International Review of Neurobiology 01/2014; 119C:395-449. DOI:10.1016/B978-0-12-801022-8.00016-7 · 2.46 Impact Factor
  • Source
    • "Given at a sub-anesthetic dose, NMDA antagonists recapitulate a schizophrenia-like state in healthy human subjects (Coyle, 1996; Javitt and Zukin, 1991; Krystal et al., 1994; Luby et al., 1959). Although the likely mechanism of action may include neuronal dysfunction at many levels (Gunduz-Bruce, 2009), it is clear that NMDA antagonists disrupt the highly specific interactions between cortical GABAergic and glutamatergic neuron networks (Grunze et al., 1996; Homayoun and Moghaddam, 2007; Roopun et al., 2008). A working hypothesis proposes that low-dose NMDA antagonists preferentially target the fast-spiking GABAergic interneurons leading to a disturbed pyramidal firing in key brain regions (Grunze et al., 1996; Jackson et al., 2004; Lisman, 2012). "
    [Show abstract] [Hide abstract]
    ABSTRACT: Patients with schizophrenia show marked deficits in processing sensory inputs including a reduction in the generation and synchronization of 40 Hz gamma oscillations in response to steady-state auditory stimulation. Such deficits are not readily demonstrable at other input frequencies. Acute administration of NMDA antagonists to healthy human subjects or laboratory animals is known to reproduce many sensory and cognitive deficits seen in schizophrenia patients. In the following study, we tested the hypothesis that the NMDA antagonist MK-801 would selectively disrupt steady-state gamma entrainment in the auditory cortex of urethane-anesthetized rat. Moreover, we further hypothesized that nicotinic receptor activation would alleviate this disruption. Auditory steady state responses were recorded in response to auditory stimuli delivered over a range of frequencies (10-80 Hz) and averaged over 50 trials. Evoked power was computed under baseline condition and after vehicle or MK-801 (0.03 mg/kg, iv). MK-801 produced a significant attenuation in response to 40 Hz auditory stimuli while entrainment to other frequencies was not affected. Time-frequency analysis revealed deficits in both power and phase-locking to 40 Hz. Nicotine (0.1 mg/kg, iv) administered after MK-801 reversed the attenuation of the 40 Hz response. Administered alone, nicotine augmented 40 Hz steady state power and phase-locking. Nicotine's effects were blocked by simultaneous administration of the 003F4003F2 antagonist DH003FE. Thus we report for the first time, a rodent model that mimics a core neurophysiological deficit seen in patients with schizophrenia and a pharmacological approach to alleviate it.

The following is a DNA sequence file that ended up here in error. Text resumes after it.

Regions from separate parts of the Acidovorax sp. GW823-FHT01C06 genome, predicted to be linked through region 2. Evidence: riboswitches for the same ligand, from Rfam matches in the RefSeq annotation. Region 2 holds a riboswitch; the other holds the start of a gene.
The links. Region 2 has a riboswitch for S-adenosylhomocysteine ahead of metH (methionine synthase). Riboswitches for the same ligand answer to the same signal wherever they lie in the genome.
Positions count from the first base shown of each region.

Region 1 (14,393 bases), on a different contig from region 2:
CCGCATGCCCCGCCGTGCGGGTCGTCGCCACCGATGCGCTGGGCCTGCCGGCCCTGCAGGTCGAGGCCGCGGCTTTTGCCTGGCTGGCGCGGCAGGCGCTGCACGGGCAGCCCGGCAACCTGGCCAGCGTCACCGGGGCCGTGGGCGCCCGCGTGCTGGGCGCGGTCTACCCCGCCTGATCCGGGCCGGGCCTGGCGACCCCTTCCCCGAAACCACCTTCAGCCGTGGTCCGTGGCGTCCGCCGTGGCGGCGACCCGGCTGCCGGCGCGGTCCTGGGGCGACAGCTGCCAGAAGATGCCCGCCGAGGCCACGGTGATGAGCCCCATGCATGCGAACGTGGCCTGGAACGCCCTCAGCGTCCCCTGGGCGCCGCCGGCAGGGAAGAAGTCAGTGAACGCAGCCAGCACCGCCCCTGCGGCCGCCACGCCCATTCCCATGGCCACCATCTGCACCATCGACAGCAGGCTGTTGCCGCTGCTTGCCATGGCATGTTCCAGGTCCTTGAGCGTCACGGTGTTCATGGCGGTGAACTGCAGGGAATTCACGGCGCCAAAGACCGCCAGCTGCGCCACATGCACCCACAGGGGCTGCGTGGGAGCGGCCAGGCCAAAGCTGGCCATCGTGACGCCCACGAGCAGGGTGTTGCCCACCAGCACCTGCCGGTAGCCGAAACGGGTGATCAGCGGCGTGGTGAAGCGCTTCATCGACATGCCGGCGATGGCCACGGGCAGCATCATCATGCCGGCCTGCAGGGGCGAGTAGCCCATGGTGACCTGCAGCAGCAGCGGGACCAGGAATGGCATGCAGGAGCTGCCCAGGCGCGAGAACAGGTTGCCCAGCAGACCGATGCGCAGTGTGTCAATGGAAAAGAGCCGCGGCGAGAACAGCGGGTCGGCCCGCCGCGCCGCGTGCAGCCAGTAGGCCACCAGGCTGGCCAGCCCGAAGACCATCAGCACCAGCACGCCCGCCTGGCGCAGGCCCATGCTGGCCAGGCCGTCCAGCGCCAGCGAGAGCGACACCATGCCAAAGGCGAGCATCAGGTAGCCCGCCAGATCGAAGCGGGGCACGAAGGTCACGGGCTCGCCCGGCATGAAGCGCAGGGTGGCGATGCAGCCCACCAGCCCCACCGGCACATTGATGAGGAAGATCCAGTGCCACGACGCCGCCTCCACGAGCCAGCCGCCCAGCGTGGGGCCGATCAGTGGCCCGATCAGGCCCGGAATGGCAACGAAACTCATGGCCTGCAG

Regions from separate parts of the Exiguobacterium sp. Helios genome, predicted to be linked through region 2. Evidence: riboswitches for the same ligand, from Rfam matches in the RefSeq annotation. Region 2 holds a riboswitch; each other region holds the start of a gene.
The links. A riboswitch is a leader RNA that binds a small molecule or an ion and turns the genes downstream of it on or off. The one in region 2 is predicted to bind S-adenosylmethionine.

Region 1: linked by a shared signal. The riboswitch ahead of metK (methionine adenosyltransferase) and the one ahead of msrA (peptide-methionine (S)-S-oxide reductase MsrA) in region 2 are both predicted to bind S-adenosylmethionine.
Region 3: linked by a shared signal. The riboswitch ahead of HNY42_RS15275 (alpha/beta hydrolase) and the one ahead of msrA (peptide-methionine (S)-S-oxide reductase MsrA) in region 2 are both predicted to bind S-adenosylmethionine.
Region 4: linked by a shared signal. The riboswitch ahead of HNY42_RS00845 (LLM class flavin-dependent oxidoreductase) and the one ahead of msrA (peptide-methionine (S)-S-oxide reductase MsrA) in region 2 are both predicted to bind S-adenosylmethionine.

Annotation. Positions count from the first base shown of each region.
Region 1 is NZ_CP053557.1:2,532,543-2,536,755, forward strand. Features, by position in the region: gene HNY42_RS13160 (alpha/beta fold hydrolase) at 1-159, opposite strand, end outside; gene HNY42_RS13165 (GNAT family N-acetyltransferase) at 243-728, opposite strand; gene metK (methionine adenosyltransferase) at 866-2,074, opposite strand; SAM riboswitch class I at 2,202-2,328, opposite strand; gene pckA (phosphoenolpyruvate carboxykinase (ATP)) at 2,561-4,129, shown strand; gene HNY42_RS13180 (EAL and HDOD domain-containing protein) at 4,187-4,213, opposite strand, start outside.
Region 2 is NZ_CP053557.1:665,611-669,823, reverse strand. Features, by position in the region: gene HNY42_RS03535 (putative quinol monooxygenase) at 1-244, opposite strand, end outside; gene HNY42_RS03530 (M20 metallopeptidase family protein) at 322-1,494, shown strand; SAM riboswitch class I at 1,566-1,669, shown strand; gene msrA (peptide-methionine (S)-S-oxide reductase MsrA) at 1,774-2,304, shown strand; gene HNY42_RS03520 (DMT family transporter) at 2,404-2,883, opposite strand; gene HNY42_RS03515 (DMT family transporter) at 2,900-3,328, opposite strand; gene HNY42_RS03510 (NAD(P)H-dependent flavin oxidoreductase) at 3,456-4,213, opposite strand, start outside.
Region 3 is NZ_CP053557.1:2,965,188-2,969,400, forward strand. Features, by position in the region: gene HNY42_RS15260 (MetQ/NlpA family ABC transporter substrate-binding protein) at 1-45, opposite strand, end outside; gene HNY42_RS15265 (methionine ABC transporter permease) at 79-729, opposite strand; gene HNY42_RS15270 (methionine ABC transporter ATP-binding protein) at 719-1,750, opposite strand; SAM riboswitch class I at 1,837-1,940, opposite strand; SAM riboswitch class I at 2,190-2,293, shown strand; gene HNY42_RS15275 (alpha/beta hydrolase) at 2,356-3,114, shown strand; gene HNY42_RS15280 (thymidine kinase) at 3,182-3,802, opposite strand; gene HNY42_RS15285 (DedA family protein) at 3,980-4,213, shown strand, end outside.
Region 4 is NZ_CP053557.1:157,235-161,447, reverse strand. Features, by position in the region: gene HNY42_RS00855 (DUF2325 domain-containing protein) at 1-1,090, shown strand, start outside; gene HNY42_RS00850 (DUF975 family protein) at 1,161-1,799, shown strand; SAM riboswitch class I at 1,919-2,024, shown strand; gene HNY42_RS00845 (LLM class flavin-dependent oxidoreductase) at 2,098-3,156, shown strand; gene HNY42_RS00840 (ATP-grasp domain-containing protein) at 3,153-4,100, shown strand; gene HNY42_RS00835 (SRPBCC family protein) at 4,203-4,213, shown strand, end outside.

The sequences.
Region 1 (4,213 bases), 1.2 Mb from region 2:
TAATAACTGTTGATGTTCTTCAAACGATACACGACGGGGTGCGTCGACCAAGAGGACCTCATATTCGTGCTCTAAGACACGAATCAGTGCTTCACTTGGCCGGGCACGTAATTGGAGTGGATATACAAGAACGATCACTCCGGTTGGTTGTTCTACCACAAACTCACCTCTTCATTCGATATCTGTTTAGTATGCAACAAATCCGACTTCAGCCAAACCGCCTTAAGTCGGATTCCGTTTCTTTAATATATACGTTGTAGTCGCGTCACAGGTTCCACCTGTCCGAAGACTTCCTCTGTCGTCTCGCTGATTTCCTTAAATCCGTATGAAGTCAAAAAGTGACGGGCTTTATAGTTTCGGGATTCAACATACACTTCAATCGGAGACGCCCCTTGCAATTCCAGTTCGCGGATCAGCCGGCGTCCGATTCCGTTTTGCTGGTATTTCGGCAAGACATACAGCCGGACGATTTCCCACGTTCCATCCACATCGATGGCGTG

Neuropharmacology 05/2013; 73. DOI:10.1016/j.neuropharm.2013.05.006 · 4.82 Impact Factor
Show more